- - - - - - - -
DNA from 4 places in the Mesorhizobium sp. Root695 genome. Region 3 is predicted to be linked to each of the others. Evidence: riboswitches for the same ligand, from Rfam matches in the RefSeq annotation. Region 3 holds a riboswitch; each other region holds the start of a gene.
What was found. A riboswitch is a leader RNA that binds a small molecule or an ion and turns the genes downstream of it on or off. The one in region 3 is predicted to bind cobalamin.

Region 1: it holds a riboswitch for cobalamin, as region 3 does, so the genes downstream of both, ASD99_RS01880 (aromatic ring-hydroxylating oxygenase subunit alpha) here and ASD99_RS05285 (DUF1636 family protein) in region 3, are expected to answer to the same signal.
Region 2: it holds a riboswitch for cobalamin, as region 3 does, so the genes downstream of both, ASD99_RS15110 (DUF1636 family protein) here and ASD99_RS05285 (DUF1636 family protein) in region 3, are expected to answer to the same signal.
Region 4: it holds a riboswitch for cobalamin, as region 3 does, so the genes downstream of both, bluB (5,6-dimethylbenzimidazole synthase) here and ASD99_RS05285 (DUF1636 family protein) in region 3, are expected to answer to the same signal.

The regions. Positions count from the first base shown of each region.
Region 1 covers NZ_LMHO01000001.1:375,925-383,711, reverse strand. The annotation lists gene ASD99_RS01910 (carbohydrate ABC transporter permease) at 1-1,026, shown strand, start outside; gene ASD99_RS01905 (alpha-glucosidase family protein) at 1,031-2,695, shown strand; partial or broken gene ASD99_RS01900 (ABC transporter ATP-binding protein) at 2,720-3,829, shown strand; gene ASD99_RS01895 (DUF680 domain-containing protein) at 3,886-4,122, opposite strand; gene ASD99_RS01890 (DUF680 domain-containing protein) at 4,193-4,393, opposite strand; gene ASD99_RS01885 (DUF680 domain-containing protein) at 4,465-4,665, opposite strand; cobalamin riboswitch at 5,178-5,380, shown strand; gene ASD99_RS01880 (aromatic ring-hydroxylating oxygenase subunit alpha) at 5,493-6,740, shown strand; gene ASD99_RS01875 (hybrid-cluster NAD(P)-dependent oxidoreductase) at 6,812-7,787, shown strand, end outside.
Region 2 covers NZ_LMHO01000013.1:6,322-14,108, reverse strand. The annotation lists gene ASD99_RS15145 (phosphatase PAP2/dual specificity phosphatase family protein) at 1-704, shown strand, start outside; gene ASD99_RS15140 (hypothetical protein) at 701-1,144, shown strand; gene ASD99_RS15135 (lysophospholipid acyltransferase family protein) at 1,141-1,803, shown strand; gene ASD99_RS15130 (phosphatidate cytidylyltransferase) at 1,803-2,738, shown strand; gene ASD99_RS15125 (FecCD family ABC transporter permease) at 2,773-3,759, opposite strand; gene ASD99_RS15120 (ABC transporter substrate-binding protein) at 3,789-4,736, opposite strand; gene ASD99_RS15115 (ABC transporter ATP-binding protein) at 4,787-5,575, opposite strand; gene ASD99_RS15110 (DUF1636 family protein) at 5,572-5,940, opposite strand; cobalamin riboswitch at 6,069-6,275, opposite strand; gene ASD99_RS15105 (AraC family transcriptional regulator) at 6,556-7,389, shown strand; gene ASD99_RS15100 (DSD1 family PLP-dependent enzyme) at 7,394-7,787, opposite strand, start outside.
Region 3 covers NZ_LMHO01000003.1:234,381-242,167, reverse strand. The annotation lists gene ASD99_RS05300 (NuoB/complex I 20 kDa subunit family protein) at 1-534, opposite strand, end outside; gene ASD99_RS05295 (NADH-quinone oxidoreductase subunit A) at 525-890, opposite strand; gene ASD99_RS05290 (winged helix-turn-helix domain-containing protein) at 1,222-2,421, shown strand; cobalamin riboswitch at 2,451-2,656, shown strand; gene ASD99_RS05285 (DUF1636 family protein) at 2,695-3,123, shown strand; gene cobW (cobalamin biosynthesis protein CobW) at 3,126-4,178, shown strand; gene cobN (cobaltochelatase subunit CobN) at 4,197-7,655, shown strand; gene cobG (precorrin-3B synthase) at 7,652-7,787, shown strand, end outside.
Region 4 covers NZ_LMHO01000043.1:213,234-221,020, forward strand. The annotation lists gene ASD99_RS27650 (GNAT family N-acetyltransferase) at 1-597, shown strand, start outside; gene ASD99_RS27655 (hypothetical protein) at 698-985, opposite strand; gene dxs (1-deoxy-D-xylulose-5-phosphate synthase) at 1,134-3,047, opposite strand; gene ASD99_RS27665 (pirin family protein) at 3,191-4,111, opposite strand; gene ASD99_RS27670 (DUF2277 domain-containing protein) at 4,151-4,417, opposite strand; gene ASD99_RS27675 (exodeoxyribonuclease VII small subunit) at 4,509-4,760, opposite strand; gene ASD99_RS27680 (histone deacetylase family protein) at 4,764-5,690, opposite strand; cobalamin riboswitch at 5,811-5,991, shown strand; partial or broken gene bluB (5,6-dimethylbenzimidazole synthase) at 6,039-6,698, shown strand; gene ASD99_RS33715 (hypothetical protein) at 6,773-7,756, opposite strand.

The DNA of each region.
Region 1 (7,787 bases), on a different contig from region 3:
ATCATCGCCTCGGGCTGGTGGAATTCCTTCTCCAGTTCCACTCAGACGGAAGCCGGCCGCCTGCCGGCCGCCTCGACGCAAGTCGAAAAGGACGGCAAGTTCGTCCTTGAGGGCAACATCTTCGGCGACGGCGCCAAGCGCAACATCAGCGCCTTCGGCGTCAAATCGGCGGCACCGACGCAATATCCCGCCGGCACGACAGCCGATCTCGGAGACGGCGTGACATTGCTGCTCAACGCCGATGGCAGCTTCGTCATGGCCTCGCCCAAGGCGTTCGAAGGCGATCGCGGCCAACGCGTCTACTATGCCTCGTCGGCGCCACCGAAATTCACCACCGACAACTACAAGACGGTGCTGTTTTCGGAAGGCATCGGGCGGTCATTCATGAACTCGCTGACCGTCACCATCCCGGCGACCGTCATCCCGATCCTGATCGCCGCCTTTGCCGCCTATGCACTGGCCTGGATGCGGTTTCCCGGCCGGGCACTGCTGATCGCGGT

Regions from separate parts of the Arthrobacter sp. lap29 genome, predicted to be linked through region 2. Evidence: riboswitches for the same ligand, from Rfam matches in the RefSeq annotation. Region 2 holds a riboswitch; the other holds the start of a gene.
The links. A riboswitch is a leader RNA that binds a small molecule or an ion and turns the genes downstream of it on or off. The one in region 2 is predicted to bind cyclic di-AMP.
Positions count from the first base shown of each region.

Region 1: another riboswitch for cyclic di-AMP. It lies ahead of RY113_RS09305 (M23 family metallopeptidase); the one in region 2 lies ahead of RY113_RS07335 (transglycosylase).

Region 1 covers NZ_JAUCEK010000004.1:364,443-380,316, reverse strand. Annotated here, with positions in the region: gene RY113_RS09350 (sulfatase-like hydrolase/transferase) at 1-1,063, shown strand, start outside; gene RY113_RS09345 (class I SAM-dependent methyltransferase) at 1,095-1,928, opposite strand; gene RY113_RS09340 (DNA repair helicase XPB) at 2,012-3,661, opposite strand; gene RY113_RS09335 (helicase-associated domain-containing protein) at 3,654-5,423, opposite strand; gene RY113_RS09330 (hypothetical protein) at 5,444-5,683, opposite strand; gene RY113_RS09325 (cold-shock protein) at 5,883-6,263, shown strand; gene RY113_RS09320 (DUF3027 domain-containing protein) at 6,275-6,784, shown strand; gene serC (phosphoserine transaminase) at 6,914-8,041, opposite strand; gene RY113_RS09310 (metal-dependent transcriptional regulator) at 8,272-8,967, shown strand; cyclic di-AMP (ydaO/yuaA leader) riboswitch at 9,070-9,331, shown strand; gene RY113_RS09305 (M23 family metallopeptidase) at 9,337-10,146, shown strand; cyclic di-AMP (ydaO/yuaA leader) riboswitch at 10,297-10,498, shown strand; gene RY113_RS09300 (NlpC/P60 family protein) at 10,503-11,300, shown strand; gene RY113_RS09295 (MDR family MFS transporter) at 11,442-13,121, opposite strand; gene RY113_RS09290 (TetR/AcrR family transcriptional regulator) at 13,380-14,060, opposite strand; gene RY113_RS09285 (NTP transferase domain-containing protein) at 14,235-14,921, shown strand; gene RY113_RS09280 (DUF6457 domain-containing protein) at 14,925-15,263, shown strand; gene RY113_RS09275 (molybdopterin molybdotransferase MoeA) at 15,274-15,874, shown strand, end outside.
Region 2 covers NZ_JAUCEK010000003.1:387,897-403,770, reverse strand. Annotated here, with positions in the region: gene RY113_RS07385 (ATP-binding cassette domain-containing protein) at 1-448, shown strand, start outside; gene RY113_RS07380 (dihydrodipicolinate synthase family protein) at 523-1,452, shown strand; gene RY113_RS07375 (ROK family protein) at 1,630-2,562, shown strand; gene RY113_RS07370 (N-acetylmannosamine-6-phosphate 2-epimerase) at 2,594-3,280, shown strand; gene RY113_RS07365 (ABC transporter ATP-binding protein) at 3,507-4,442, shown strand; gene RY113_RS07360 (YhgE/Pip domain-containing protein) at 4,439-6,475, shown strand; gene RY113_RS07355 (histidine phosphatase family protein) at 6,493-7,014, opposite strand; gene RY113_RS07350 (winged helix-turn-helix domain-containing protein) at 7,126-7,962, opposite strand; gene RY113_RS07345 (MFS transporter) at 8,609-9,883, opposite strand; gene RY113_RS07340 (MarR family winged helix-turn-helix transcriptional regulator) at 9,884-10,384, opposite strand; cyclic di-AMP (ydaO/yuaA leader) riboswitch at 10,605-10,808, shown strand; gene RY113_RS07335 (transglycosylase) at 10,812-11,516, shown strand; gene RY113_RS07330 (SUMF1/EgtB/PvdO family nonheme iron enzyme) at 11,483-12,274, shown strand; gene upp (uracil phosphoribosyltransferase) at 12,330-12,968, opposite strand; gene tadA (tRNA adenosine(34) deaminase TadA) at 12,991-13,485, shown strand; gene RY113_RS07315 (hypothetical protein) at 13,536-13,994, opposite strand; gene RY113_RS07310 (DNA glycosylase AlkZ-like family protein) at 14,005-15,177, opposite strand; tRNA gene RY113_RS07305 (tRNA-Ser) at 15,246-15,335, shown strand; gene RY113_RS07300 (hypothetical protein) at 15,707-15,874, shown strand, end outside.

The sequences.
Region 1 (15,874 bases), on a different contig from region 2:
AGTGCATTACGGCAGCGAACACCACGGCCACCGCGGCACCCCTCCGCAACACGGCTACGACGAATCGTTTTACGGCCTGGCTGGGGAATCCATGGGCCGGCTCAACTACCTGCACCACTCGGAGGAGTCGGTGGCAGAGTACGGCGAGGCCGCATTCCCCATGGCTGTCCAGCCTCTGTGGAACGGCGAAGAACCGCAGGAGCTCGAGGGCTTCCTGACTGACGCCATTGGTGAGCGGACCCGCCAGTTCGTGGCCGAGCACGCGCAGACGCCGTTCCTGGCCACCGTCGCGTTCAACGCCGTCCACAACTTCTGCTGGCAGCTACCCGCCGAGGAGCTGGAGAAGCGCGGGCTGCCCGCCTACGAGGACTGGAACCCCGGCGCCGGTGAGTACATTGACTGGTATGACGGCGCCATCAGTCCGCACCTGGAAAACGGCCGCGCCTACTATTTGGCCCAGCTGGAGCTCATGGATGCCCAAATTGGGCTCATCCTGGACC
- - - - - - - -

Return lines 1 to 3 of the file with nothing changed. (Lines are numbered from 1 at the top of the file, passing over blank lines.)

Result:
DNA from 4 places in the Mesorhizobium sp. Root695 genome. Region 3 is predicted to be linked to each of the others. Evidence: riboswitches for the same ligand, from Rfam matches in the RefSeq annotation. Region 3 holds a riboswitch; each other region holds the start of a gene.
What was found. A riboswitch is a leader RNA that binds a small molecule or an ion and turns the genes downstream of it on or off. The one in region 3 is predicted to bind cobalamin.

Region 1: it holds a riboswitch for cobalamin, as region 3 does, so the genes downstream of both, ASD99_RS01880 (aromatic ring-hydroxylating oxygenase subunit alpha) here and ASD99_RS05285 (DUF1636 family protein) in region 3, are expected to answer to the same signal.